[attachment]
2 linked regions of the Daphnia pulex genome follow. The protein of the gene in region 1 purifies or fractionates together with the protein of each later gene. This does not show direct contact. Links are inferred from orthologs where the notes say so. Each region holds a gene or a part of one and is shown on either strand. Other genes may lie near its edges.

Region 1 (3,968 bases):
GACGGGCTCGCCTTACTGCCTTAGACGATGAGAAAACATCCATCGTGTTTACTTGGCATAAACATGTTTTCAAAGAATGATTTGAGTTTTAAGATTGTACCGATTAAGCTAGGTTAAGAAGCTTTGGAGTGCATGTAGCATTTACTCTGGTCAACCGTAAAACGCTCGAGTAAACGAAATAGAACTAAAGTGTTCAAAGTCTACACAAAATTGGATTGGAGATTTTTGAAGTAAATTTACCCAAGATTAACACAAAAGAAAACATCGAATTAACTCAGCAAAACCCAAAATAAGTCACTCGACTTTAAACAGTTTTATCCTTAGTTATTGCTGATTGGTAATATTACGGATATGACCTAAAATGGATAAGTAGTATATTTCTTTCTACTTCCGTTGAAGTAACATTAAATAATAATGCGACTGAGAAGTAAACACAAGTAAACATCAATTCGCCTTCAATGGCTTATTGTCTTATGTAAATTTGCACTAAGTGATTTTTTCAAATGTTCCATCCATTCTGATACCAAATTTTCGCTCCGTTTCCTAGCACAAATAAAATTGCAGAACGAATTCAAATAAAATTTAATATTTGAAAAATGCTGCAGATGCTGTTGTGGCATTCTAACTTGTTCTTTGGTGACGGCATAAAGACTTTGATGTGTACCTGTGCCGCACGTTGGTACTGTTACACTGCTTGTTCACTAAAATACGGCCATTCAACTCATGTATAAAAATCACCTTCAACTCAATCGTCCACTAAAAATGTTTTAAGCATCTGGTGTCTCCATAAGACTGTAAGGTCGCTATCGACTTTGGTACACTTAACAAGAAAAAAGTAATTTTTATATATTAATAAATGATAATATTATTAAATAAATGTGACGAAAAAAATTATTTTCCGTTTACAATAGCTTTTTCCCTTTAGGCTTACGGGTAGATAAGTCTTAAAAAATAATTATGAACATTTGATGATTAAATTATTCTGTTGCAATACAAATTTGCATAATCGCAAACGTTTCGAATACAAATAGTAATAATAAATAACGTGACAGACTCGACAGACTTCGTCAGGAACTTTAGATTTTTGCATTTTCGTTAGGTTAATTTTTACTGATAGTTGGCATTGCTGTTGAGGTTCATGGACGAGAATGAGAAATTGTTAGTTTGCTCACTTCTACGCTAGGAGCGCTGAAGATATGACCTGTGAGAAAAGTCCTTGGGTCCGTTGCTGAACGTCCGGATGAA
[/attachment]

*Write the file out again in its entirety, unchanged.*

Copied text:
2 linked regions of the Daphnia pulex genome follow. The protein of the gene in region 1 purifies or fractionates together with the protein of each later gene. This does not show direct contact. Links are inferred from orthologs where the notes say so. Each region holds a gene or a part of one and is shown on either strand. Other genes may lie near its edges.

Region 1 (3,968 bases):
GACGGGCTCGCCTTACTGCCTTAGACGATGAGAAAACATCCATCGTGTTTACTTGGCATAAACATGTTTTCAAAGAATGATTTGAGTTTTAAGATTGTACCGATTAAGCTAGGTTAAGAAGCTTTGGAGTGCATGTAGCATTTACTCTGGTCAACCGTAAAACGCTCGAGTAAACGAAATAGAACTAAAGTGTTCAAAGTCTACACAAAATTGGATTGGAGATTTTTGAAGTAAATTTACCCAAGATTAACACAAAAGAAAACATCGAATTAACTCAGCAAAACCCAAAATAAGTCACTCGACTTTAAACAGTTTTATCCTTAGTTATTGCTGATTGGTAATATTACGGATATGACCTAAAATGGATAAGTAGTATATTTCTTTCTACTTCCGTTGAAGTAACATTAAATAATAATGCGACTGAGAAGTAAACACAAGTAAACATCAATTCGCCTTCAATGGCTTATTGTCTTATGTAAATTTGCACTAAGTGATTTTTTCAAATGTTCCATCCATTCTGATACCAAATTTTCGCTCCGTTTCCTAGCACAAATAAAATTGCAGAACGAATTCAAATAAAATTTAATATTTGAAAAATGCTGCAGATGCTGTTGTGGCATTCTAACTTGTTCTTTGGTGACGGCATAAAGACTTTGATGTGTACCTGTGCCGCACGTTGGTACTGTTACACTGCTTGTTCACTAAAATACGGCCATTCAACTCATGTATAAAAATCACCTTCAACTCAATCGTCCACTAAAAATGTTTTAAGCATCTGGTGTCTCCATAAGACTGTAAGGTCGCTATCGACTTTGGTACACTTAACAAGAAAAAAGTAATTTTTATATATTAATAAATGATAATATTATTAAATAAATGTGACGAAAAAAATTATTTTCCGTTTACAATAGCTTTTTCCCTTTAGGCTTACGGGTAGATAAGTCTTAAAAAATAATTATGAACATTTGATGATTAAATTATTCTGTTGCAATACAAATTTGCATAATCGCAAACGTTTCGAATACAAATAGTAATAATAAATAACGTGACAGACTCGACAGACTTCGTCAGGAACTTTAGATTTTTGCATTTTCGTTAGGTTAATTTTTACTGATAGTTGGCATTGCTGTTGAGGTTCATGGACGAGAATGAGAAATTGTTAGTTTGCTCACTTCTACGCTAGGAGCGCTGAAGATATGACCTGTGAGAAAAGTCCTTGGGTCCGTTGCTGAACGTCCGGATGAA